Finally the newspaper referred to a recent scandal when a firm gave a fictitious Boston address and sent out thousands of letters to Italians residing in the Middle West. The letter contained a request to each immigrant to forward six dollars to cover express postage on a parcel presumably sent by relatives in Italy. The news-paper claimed that thousands of dollars were accumulated by the said bogus firm before the fraud was discovered.

The more human side of the history of emigration came out in the stories the emigrants themselves had to say about themselves. One typical case history was that of Steve Pace who related his story on November 30, 1983.

"I tried to reach America as a stowaway but was caught while the ship was still in Grand Harbour. I was seventeen then. When my father and mother realised that there was no stopping me, they decided to give me 29. In all I carried on me 40 when I finally sailed from Grand Harbour some time early in 1920. There were about eighty other men going to the USA

I was able to read and write and I knew a little English. My companions and myself left Malta for Syracuse on the ferry and then travelled all the way by train to the French port of Cherbourg. That journey took five days. From Cherbourg we went on a ship called the "Adriatic" which carried us to New York. That crossing took nine days. In New York we were taken to Ellis Island where they fixed letters of the alphabet on us. They examined us for trachoma and our general health ' The whole thing took about five hours. I think I was able to pass quickly because I knew some English and I had enough money on me .

From New York I took a train to Detroit. I wanted to go to Detroit because I knew that I had an uncle there, but I had no idea where he lived and he knew nothing about my arrival. In New York and in Detroit I was met by no one. However, as soon as I arrived in Detroit, I started looking for Maltese immigrants. After four days one of them told me where to find my uncle.

My first job was with Chrysler. I worked in the Paint Shop but this job lasted only six weeks because most of us workers were sacked. This meant I was two years out of work.

During my first two years in America I never wrote back home because I did not have the money to buy stamps with. Eventually my mother contacted the British Consul in Detroit to see what had happened to me. The Consul found me out and he gave me some stamps. I was then so hard up that I couldn't afford a pair of shoes. Most Maltese were in the same predicament. At first we were given tickets to buy our groceries, but then they stopped giving such tickets to those of us who were single.

Few Maltese had steady jobs then. Those who worked sometimes would give us ten cents to buy two eggs. We lived in a lodging house which was owned by a Maltese known to us as Pawlu ii-Zghajjar or Tiny Paul. He hailed from Qormi. Twenty-four men lived in that house. We ate spaghetti for our only meal and sometimes we were given a loaf of bread by the Salvation Army. When one of us had a cigarette, we would share it.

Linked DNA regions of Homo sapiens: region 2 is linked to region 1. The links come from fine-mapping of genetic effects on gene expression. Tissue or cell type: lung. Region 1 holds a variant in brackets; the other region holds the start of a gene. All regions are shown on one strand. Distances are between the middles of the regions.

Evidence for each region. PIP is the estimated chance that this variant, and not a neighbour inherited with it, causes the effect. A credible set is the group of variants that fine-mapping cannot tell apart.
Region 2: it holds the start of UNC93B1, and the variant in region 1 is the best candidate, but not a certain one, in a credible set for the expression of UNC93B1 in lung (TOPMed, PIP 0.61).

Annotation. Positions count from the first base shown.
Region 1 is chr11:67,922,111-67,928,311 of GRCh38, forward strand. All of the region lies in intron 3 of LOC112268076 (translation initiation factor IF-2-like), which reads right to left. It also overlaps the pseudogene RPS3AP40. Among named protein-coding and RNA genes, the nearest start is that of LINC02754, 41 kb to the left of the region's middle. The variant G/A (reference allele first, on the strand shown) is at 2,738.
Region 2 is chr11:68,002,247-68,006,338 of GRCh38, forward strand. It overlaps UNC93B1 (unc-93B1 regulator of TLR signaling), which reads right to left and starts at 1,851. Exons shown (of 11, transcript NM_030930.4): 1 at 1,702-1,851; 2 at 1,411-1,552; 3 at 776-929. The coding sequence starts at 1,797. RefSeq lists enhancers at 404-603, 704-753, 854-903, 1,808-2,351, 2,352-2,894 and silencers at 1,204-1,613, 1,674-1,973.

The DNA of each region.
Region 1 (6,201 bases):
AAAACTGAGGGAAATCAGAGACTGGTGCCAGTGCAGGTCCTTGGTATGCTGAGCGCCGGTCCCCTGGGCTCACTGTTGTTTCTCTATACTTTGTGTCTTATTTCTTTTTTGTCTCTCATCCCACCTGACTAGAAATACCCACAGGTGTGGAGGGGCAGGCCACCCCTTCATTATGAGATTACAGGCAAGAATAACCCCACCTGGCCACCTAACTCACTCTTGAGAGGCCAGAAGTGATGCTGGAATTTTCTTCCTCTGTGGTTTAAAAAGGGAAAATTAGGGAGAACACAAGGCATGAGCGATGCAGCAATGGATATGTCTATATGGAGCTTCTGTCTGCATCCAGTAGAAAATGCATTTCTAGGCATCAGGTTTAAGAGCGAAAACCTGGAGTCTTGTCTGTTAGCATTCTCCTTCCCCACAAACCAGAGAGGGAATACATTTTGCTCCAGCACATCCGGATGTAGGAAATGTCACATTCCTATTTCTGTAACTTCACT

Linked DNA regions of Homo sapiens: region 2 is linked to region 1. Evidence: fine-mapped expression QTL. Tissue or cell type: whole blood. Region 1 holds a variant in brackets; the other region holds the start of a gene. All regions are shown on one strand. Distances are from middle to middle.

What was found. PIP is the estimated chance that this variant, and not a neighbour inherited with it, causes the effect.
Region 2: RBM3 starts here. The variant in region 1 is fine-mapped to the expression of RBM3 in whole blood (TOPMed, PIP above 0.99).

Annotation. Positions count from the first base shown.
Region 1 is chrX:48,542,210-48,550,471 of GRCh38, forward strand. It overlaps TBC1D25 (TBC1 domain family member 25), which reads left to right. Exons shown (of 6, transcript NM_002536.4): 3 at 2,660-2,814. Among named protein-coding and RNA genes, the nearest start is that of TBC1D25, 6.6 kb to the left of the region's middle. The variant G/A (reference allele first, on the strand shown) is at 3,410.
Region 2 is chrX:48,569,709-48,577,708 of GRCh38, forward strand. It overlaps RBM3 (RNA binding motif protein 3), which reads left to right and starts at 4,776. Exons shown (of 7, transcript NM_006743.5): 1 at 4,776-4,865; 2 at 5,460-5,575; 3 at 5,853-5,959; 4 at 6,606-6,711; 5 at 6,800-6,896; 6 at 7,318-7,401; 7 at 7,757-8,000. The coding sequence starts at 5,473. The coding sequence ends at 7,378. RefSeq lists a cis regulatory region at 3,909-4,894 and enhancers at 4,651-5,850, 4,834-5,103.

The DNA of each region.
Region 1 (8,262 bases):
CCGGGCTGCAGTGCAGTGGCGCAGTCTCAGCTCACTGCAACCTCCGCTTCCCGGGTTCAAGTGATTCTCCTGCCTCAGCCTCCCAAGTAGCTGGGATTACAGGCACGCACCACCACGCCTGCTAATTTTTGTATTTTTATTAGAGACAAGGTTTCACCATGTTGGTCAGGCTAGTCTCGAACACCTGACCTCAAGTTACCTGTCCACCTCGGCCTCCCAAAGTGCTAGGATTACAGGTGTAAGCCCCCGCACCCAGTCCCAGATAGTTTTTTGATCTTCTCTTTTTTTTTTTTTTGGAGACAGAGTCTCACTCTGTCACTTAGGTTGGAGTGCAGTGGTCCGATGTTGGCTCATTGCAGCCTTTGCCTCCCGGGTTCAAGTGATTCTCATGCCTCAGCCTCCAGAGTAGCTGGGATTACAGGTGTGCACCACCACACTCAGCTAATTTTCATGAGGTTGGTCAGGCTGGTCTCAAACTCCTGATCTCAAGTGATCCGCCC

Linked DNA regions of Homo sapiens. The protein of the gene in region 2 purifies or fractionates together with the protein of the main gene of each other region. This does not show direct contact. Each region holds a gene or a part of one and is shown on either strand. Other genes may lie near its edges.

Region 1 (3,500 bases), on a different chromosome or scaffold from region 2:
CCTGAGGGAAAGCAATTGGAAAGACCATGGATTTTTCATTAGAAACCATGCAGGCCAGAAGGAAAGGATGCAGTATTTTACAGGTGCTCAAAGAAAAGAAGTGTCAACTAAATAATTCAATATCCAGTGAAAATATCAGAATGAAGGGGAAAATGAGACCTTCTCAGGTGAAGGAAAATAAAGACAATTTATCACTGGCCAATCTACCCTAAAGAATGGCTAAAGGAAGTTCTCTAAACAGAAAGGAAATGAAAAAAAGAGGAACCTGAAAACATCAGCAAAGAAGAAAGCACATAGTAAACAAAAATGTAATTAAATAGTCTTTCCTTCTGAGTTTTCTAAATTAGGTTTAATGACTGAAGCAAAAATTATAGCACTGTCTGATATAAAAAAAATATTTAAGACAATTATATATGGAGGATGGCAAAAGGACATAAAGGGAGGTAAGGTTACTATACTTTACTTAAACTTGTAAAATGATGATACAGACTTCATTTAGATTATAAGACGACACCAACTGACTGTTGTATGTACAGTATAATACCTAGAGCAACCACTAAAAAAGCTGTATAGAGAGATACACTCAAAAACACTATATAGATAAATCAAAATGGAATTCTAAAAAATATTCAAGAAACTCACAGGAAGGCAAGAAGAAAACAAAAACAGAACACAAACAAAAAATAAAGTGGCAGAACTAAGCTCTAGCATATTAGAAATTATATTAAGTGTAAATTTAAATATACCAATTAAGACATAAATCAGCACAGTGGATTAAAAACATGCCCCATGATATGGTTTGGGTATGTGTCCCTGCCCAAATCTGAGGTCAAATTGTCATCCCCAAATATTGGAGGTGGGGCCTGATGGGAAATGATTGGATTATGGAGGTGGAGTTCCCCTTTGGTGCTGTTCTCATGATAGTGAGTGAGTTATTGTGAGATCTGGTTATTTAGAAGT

Winters in Michigan were much colder than in Malta. At times the temperatures stayed below zero for weeks. For one whole year we had no heating in our lodging house. Most of us were young and single and we were able to survive.

Fortunately relations between Maltese them-selves were friendly. We helped each other when we could. Some would lend money without charging any interest. The Maltese got on well with other immigrants. Except on one occasion when the Irish Gang of Fifth Street attacked the Maltese. I think the fight ended in a draw.

Next the Irish attacked the Chinese, but the Chinese were prepared for the fight and obtained an easy victory over the Irish.

I remember one fact very clearly. It was 1932. I had been waiting for hours to register for work. It was snowing very hard. After waiting for some hours someone came out of the office and said that work would be offered only to those who were American citizens. At that time I still had my British passport, so I said I was American and gave them the address of my American girl friend. I got a job.

Later I opened a grocery shop. When Prohibition was lifted I opened a Beer Garden where most of my patrons were Irish. Business was good and after the Depression I did very well. In 1935 I went back to Malta for the first time since 1920. Since then I was able to visit Malta regularly. In 1974, after fifty-four years living in the USA, I decided to retire to Malta. Since that year I have been going regularly to the USA where my son lives. In spite of the hardship endured, I am proud of my American citizenship and I am glad that I emigrated when I was only a youngster. I can say that most Maltese who lived in Detroit have done very well for themselves".

Steve Pace died in Malta two years after giving this interview.

Source: The Great Exodus by Fr Lawrence E. Attard. (C) P.E.G. Ltd - 1989.